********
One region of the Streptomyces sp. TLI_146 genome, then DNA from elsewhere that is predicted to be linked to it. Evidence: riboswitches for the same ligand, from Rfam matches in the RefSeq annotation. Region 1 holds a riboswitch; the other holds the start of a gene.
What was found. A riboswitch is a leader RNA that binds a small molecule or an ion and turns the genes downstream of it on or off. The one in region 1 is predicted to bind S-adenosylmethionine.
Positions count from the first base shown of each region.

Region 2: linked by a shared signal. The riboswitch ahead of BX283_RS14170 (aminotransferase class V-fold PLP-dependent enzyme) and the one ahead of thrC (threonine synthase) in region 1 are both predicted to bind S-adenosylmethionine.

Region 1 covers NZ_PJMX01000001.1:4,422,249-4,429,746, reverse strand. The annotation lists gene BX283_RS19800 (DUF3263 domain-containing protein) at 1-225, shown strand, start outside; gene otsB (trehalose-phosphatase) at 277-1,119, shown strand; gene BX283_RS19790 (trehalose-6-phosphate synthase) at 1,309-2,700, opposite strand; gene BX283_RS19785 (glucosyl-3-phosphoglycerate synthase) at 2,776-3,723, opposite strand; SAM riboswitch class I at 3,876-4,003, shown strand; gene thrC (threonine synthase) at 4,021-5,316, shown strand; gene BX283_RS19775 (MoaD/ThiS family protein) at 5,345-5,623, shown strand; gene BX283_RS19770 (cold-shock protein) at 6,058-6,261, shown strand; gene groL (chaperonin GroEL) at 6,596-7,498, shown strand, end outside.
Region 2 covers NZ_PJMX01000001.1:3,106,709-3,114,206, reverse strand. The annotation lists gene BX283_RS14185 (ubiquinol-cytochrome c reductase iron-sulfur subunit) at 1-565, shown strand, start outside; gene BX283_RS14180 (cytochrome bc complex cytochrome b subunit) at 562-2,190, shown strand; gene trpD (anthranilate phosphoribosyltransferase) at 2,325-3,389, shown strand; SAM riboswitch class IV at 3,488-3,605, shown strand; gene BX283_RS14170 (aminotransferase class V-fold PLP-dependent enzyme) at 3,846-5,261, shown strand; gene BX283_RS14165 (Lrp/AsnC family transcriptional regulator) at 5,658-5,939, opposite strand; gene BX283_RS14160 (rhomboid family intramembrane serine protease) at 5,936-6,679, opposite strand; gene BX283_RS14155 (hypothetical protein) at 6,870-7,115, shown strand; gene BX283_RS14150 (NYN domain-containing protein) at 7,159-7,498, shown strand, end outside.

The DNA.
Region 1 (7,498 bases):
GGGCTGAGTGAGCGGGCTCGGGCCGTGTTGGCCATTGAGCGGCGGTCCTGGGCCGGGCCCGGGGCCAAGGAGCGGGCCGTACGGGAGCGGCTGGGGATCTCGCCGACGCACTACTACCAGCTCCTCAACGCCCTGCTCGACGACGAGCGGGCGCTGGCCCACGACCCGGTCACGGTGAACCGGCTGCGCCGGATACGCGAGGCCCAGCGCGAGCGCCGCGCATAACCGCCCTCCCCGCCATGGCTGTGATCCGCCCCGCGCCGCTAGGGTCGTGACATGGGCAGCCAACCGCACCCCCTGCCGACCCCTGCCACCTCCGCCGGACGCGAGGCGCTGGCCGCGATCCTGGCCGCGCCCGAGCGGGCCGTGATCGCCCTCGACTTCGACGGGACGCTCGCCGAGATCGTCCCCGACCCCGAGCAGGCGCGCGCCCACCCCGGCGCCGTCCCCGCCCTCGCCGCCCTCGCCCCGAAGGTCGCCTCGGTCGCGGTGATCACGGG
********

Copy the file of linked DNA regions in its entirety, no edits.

One region of the Streptomyces sp. TLI_146 genome, then DNA from elsewhere that is predicted to be linked to it. Evidence: riboswitches for the same ligand, from Rfam matches in the RefSeq annotation. Region 1 holds a riboswitch; the other holds the start of a gene.
What was found. A riboswitch is a leader RNA that binds a small molecule or an ion and turns the genes downstream of it on or off. The one in region 1 is predicted to bind S-adenosylmethionine.
Positions count from the first base shown of each region.

Region 2: linked by a shared signal. The riboswitch ahead of BX283_RS14170 (aminotransferase class V-fold PLP-dependent enzyme) and the one ahead of thrC (threonine synthase) in region 1 are both predicted to bind S-adenosylmethionine.

Region 1 covers NZ_PJMX01000001.1:4,422,249-4,429,746, reverse strand. The annotation lists gene BX283_RS19800 (DUF3263 domain-containing protein) at 1-225, shown strand, start outside; gene otsB (trehalose-phosphatase) at 277-1,119, shown strand; gene BX283_RS19790 (trehalose-6-phosphate synthase) at 1,309-2,700, opposite strand; gene BX283_RS19785 (glucosyl-3-phosphoglycerate synthase) at 2,776-3,723, opposite strand; SAM riboswitch class I at 3,876-4,003, shown strand; gene thrC (threonine synthase) at 4,021-5,316, shown strand; gene BX283_RS19775 (MoaD/ThiS family protein) at 5,345-5,623, shown strand; gene BX283_RS19770 (cold-shock protein) at 6,058-6,261, shown strand; gene groL (chaperonin GroEL) at 6,596-7,498, shown strand, end outside.
Region 2 covers NZ_PJMX01000001.1:3,106,709-3,114,206, reverse strand. The annotation lists gene BX283_RS14185 (ubiquinol-cytochrome c reductase iron-sulfur subunit) at 1-565, shown strand, start outside; gene BX283_RS14180 (cytochrome bc complex cytochrome b subunit) at 562-2,190, shown strand; gene trpD (anthranilate phosphoribosyltransferase) at 2,325-3,389, shown strand; SAM riboswitch class IV at 3,488-3,605, shown strand; gene BX283_RS14170 (aminotransferase class V-fold PLP-dependent enzyme) at 3,846-5,261, shown strand; gene BX283_RS14165 (Lrp/AsnC family transcriptional regulator) at 5,658-5,939, opposite strand; gene BX283_RS14160 (rhomboid family intramembrane serine protease) at 5,936-6,679, opposite strand; gene BX283_RS14155 (hypothetical protein) at 6,870-7,115, shown strand; gene BX283_RS14150 (NYN domain-containing protein) at 7,159-7,498, shown strand, end outside.

The DNA.
Region 1 (7,498 bases):
GGGCTGAGTGAGCGGGCTCGGGCCGTGTTGGCCATTGAGCGGCGGTCCTGGGCCGGGCCCGGGGCCAAGGAGCGGGCCGTACGGGAGCGGCTGGGGATCTCGCCGACGCACTACTACCAGCTCCTCAACGCCCTGCTCGACGACGAGCGGGCGCTGGCCCACGACCCGGTCACGGTGAACCGGCTGCGCCGGATACGCGAGGCCCAGCGCGAGCGCCGCGCATAACCGCCCTCCCCGCCATGGCTGTGATCCGCCCCGCGCCGCTAGGGTCGTGACATGGGCAGCCAACCGCACCCCCTGCCGACCCCTGCCACCTCCGCCGGACGCGAGGCGCTGGCCGCGATCCTGGCCGCGCCCGAGCGGGCCGTGATCGCCCTCGACTTCGACGGGACGCTCGCCGAGATCGTCCCCGACCCCGAGCAGGCGCGCGCCCACCCCGGCGCCGTCCCCGCCCTCGCCGCCCTCGCCCCGAAGGTCGCCTCGGTCGCGGTGATCACGGG